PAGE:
Guitar Shorty

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Guitar Shorty
Guitar Shorty (blues musician).jpg
Guitar Shorty at the 2008 Ottawa Bluesfest
Background information
Birth name David William Kearney
Born (1939-09-08) September 8, 1939 (age 74)
Houston, Texas
Genres Blues
Occupations Musician
Instruments Guitar
Years active 1950s — present
Labels Black Top, Alligator
Website http://www.guitarshorty.com

Guitar Shorty (born David William Kearney, September 8, 1939, Houston, Texas, United States) is an American blues guitarist. He is well known for his explosive guitar style and wild stage antics. Billboard magazine said, “his galvanizing guitar work defines modern, top-of-the-line blues-rock. His vocals remain as forceful as ever. Righteous shuffles...blistering, sinuous guitar solos.”[1]

History[edit]

Guitar Shorty plays at the Bulleit Sessions in Maggie May's Glasgow.

Shorty was born in Houston but grew up mainly in Kissimmee, Florida where he began playing the guitar at an early age and began leading a band not long after. During his time in Tampa Bay, Florida, at age 16 he received his nickname, Guitar Shorty, when it mysteriously showed up on the marquee of the club he was playing as 'The Walter Johnson Band featuring Guitar Shorty.'[2] He steadily began to garner accloades from his peers and, soon after, he joined the Ray Charles Band for a year.[2] He recorded his first single in 1957, "You Don't Treat Me Right", for the Cobra label under the direction of Willie Dixon after Dixon saw him playing with the Walter Johnson Orchestra.[3] Eventually, he joined Guitar Slim's band and move to New Orleans, Louisiana. Slim inspired Shorty to incorporate more showmanship into his live performance style. Before long, Shorty was doing somersaults and flips on stage.

While in New Orleans, Shorty also fronted his own band which played regularly at the Dew Drop Inn where he was joined by special guests such as T-Bone Walker, Big Joe Turner and Little Richard.[2] Not one to stay in one place long, Shorty next moved to the West Coast at 19 in order to play with Sam Cooke. He played up and down the west coast and Canada until he met his future wife, Marcia, in Seattle, Washington Marcia was the half-sister of Jimi Hendrix. Jimi was so enthralled with Shorty’s playing, he attended several of Shorty's gigs in the Seattle area.[2][3][4] As Shorty’s popularity grew, he recorded three singles for the Los Angeles-based Pull Records label in 1959.

Shorty gigged steadily through the late 1950s and 1960s. During the 1970s he worked as a mechanic, playing music at nights and on weekends. He again became a full-time musician in 1975, struggling at times to make ends meet. In 1976 he made an appearance on Chuck Barris' Gong Show, winning first prize for performing the song "They Call Me Guitar Shorty" while balanced on his head.[4]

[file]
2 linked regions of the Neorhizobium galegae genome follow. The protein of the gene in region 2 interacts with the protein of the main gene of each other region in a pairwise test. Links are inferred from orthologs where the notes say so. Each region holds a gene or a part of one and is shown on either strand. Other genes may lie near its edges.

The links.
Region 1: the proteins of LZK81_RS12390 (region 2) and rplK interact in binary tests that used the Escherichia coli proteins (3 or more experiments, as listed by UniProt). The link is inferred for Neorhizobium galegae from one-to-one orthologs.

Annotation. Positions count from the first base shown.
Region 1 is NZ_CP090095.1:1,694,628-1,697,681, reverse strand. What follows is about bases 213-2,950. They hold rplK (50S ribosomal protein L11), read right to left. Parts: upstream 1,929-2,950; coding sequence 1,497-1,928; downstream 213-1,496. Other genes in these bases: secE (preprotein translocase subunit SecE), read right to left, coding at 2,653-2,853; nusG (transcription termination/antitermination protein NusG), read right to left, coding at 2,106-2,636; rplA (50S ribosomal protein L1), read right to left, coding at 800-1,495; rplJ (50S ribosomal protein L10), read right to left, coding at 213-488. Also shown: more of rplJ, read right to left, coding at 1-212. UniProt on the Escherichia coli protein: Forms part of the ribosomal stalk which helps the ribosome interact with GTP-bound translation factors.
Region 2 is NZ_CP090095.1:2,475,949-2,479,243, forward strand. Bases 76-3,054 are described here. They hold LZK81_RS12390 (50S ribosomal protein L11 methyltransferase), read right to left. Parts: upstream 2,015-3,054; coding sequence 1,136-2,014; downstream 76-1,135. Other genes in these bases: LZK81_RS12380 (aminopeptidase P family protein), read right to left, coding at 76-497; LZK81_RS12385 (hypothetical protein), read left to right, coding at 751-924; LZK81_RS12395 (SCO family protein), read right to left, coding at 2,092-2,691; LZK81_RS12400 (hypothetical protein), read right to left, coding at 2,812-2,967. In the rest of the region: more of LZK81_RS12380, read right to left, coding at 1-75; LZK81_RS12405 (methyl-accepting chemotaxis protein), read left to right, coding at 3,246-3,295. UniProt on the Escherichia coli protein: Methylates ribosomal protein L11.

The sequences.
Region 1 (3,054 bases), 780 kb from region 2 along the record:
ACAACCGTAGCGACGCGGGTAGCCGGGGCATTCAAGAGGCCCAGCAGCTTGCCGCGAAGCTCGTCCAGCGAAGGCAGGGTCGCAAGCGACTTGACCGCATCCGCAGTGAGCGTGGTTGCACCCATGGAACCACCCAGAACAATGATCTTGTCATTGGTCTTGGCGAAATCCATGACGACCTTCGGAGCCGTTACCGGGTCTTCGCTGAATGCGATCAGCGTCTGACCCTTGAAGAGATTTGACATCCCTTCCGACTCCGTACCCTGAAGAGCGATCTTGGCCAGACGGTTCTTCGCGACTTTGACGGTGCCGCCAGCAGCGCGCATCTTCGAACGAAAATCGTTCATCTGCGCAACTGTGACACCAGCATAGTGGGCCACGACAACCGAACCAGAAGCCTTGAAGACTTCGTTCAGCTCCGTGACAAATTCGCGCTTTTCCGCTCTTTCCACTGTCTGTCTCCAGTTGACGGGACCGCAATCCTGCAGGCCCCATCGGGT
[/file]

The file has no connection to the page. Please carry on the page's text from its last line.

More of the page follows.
In 1985, he released his first album On the Rampage on Olive Branch Records. He went on his first tour to the UK in 1991, and there he recorded “My Way or the Highway” with Otis Grand which came out on JSP Records that year. This won him a W.C. Handy Award and garnering him interest from labels in the United States.[3] Shorty soon got a record deal with New Orleans based Black Top Records.

Topsy Turvy, his first on Black Top, came out in 1993. The album featured some fresh new songs as well as remakes of three classic numbers from his Pull days back in 1959. He released two more albums on Black Top in the 1990s. When Black Top folded in 1999, Shorty moved to Evidence Music, and released I Go Wild! in 2001.

In 2002, he was featured on the Bo Diddley tribute album Hey Bo Diddley - A Tribute!, performing the song "Don't Let It Go (Hold On To What You Got)". He joined Alligator Records in 2004. His album that year, Watch Your Back and his 2006 album We the People both charted on the Billboard Top Blues Albums at numbers eleven and twelve, respectively. Billboard said of We The People, "it’s difficult to imagine that he ever tracks a better album than this one."[1]

A new Alligator Records CD ' Bare Knuckles was released in March 2010. He was then based out of Harlingen Texas where he met an up and coming guitarist named Sal Gomez. He mentored the guitarist and brought him on with his road band from 2010 until 2012. Sal left a lasting impression on Guitar Shorty for some of the more modern techniques he applied with the standard playing of blues guitar. "He is a baaaaaaaaaad boy" was frequently said by Guitar Shorty at most of the shows Sal played.

Guitar Shorty's guitar is named Red.

Another blues musician, John Henry Fortescue (1923–1976) on Trix Records was also named Guitar Shorty.

Discography[edit]

References[edit]

  1. ^ a b "Review by Philip Van Vleck". 
  2. ^ a b c d "Official Guitar Shorty biography". Retrieved 2006-12-12. 
  3. ^ a b c The Penguin Guide to Blues Recordings by Tony Russel, Chris Smith, et al. p231
  4. ^ a b Bill Dahl & Al Campbell. "Allmusic Biography of Guitar Shorty". Retrieved 2006-12-12. 

External links[edit]